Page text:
The Loop Newspaper - Tehachapi's Online Community News & Entertainment Guide

By Ed Gordon
contributing writer 

Let's hit the rails

Train Talk

 

April 2, 2022

Ed Gordon

Fish plate rail joint.

Early rails were made of wood, cast iron or wrought iron. Modern rails are hot rolled steel with a cross section approximate to an I-beam. The top of the rail is profiled to resist wear and to give a good smooth ride, and the foot profiled to suit the fixing system.

Unlike some other uses of iron and steel, railway rails are subject to very high stress and are made of very high-quality steel. It took many decades to improve the quality of the materials and changing from iron to steel. Minor flaws in the steel may pose no problems in other applications but can lead to broken rails and dangerous derailments when used on tracks. The heavier the rails and the rest of the track work, the heavier and faster the trains that tracks can carry.

Rails represent a substantial fraction of the cost of a railway line. Only a small number of rail sizes are made by steelworks at one time, so a railway must choose the nearest suitable size. Worn, heavy rail from a mainline is often reclaimed and downgraded for re-use on a branch line, siding or storage yard.

CWR, Continuous Welded Rails, refers to the way in which rail is joined to form track. CWR, rails are welded together to form one uninterrupted rail that may be several miles long. Although CWR is normally one continuous rail, it may contain joints for one or more reasons, such as insulated joints that electrically separate track segments for signaling purposes. Over the decades driven by legislative mandates together with knowledge gathered from the industry, the CWR regulations have expanded. Today railroads are required to adopt and comply with CWR programs that cover procedures for installing, adjusting, inspecting and maintaining CWR, as well as inspecting joints in CWR track.

Rail joints, usually called fishplate, commonly known as the joint bar, is a component that joint rails end-to-end and is used in both light rail, and heavy rail. There are holes in the middle of the fish plate for rail bolt to screw. The top and bottom of the fish plate are made into slopes corresponding to the slope of the lower part of the railhead and the top part of the rail bottom. The design which helps the joint bars wedge the rails, the rail joints can be bolted to the rail very tightly. Good rail joints can reduce the impact of wheels at the joint and improve the smoothness of the passing trains.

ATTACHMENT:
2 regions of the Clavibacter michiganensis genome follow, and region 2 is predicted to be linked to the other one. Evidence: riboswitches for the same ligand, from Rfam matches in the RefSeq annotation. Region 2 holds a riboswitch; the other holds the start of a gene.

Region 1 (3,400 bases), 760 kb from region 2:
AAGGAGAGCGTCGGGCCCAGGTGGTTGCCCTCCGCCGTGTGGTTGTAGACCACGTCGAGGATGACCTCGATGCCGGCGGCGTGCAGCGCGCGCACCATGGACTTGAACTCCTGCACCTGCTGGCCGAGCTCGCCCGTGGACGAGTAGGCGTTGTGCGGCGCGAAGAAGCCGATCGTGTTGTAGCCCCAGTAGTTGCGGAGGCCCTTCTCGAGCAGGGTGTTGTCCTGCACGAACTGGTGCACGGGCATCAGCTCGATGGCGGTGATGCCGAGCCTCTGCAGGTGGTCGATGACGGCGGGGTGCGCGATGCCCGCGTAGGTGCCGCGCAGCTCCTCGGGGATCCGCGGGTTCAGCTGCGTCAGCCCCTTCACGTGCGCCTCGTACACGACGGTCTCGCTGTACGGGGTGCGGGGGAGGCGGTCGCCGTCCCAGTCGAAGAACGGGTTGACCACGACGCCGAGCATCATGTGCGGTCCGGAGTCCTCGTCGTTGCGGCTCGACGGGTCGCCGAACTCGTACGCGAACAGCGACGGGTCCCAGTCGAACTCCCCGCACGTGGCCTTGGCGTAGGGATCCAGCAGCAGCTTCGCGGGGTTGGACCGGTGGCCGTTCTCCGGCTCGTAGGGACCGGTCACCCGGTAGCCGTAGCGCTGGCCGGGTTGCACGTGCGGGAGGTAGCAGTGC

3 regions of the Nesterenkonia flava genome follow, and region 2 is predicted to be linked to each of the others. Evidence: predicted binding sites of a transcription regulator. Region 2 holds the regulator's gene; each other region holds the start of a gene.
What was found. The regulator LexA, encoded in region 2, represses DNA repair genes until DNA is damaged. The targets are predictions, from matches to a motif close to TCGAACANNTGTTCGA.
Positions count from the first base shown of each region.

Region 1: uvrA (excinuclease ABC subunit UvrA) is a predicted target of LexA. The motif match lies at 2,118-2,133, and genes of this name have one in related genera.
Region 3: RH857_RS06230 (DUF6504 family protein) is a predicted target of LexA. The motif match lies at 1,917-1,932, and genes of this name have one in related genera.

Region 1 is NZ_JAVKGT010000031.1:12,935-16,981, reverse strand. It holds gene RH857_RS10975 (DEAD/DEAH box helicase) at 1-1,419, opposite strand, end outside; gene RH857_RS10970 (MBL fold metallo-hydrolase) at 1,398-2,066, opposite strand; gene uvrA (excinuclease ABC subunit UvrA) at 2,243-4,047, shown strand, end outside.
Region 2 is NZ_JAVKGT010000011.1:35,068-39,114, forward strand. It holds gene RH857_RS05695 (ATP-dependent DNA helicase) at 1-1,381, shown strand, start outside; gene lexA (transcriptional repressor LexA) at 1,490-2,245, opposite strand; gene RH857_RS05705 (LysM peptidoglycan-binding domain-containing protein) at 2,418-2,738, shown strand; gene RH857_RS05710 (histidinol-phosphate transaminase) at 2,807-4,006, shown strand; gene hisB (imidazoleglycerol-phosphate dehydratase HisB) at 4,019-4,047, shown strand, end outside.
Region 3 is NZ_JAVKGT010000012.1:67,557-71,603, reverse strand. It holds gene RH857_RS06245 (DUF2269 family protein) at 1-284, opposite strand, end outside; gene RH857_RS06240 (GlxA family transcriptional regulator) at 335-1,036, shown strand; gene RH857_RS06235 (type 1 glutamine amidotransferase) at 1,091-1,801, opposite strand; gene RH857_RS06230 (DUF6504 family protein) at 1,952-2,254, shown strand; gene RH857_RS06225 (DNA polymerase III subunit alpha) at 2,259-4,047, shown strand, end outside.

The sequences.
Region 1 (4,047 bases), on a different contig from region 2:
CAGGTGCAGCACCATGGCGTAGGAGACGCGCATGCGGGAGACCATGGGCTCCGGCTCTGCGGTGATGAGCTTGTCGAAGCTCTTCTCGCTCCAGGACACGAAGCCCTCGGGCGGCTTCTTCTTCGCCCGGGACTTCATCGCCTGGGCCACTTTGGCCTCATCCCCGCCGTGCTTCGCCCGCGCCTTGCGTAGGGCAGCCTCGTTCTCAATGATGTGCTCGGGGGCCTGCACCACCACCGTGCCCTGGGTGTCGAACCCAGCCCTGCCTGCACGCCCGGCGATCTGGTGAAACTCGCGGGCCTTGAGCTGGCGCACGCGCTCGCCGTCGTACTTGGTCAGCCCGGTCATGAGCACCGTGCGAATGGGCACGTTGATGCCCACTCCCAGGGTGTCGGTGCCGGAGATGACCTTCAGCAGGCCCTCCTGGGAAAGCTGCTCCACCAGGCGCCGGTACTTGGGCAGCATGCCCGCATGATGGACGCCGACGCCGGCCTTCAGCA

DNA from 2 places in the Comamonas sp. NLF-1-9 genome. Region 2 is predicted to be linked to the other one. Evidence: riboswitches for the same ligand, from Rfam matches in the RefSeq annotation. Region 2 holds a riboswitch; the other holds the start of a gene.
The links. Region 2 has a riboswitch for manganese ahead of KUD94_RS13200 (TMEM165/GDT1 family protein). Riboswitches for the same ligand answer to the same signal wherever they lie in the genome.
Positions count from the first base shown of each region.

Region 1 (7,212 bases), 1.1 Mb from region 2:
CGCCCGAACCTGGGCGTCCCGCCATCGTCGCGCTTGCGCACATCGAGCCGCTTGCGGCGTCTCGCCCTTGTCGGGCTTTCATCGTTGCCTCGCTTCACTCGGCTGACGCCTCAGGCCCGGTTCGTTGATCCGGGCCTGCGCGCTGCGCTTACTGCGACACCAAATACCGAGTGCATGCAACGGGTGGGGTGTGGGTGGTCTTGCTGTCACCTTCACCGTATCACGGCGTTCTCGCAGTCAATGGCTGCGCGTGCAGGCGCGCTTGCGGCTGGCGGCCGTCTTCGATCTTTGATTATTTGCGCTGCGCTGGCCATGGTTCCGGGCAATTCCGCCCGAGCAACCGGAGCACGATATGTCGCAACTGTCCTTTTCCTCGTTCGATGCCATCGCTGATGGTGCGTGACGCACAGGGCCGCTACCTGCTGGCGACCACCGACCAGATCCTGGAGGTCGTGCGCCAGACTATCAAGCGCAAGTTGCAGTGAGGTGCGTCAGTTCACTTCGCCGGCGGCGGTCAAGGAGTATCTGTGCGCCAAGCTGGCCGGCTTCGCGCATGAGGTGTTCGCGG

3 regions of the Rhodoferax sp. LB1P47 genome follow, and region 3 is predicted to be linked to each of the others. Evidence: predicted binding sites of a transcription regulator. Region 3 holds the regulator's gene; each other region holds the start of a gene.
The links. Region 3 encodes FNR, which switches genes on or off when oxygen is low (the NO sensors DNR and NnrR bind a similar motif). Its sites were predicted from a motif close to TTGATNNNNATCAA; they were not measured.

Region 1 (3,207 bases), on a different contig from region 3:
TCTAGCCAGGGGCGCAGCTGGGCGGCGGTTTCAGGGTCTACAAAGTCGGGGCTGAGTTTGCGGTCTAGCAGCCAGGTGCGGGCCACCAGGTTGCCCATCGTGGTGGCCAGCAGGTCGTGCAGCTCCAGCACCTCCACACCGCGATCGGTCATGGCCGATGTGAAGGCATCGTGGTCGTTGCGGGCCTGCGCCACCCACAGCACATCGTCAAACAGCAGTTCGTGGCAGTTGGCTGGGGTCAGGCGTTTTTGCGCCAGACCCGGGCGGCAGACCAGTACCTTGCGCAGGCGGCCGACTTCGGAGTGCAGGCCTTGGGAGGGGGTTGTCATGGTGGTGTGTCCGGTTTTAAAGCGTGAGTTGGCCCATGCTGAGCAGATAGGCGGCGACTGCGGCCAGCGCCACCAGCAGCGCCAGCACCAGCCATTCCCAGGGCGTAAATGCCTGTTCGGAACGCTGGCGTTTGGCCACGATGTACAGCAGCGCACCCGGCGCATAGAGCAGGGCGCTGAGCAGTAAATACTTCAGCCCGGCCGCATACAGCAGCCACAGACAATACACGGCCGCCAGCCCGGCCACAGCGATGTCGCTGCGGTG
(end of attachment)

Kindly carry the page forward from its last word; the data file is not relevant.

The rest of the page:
The railroad tie sometimes called a sleeper or crosstie is an easily overlooked component of railway tracks. The sleepers not only support the rail but also maintain the position of the rail. It helps to transmit the huge pressure by rail to the track bed. It is required to have a certain degree of flexibility and elasticity. It can't be too hard or too soft. When the train passes by, it can be properly deformed to cushion the pressure. But, it has to be restored as much as possible. In the early days, railroad ties are made of wood while prestressed concrete is more common to see now. Sometimes plastic composite ties are also applied.

Fasteners are used for fixing rails to railway sleepers. It is also a very important component of railway track. Most commonly seen fasteners include spikes, screws, rail anchors, tie plates, chairs, etc. Various types of fasteners have been used over the years. Other track materials like rail clip, rail clamp, rail pad, rail joints also belong to railway fastening systems.

Fasteners effectively guarantee the reliable connection between rail and rail, rail and sleeper and maintain the continuity and integrity of the rail. They also prevent the horizontal and vertical movement of the steel rail relative to the sleeper, ensure the normal gauge is maintained.

The fasteners exert the buffering and vibration reduction performance under the power of the locomotive and vehicle to delay the accumulation of residual deformation of the line.

 
 

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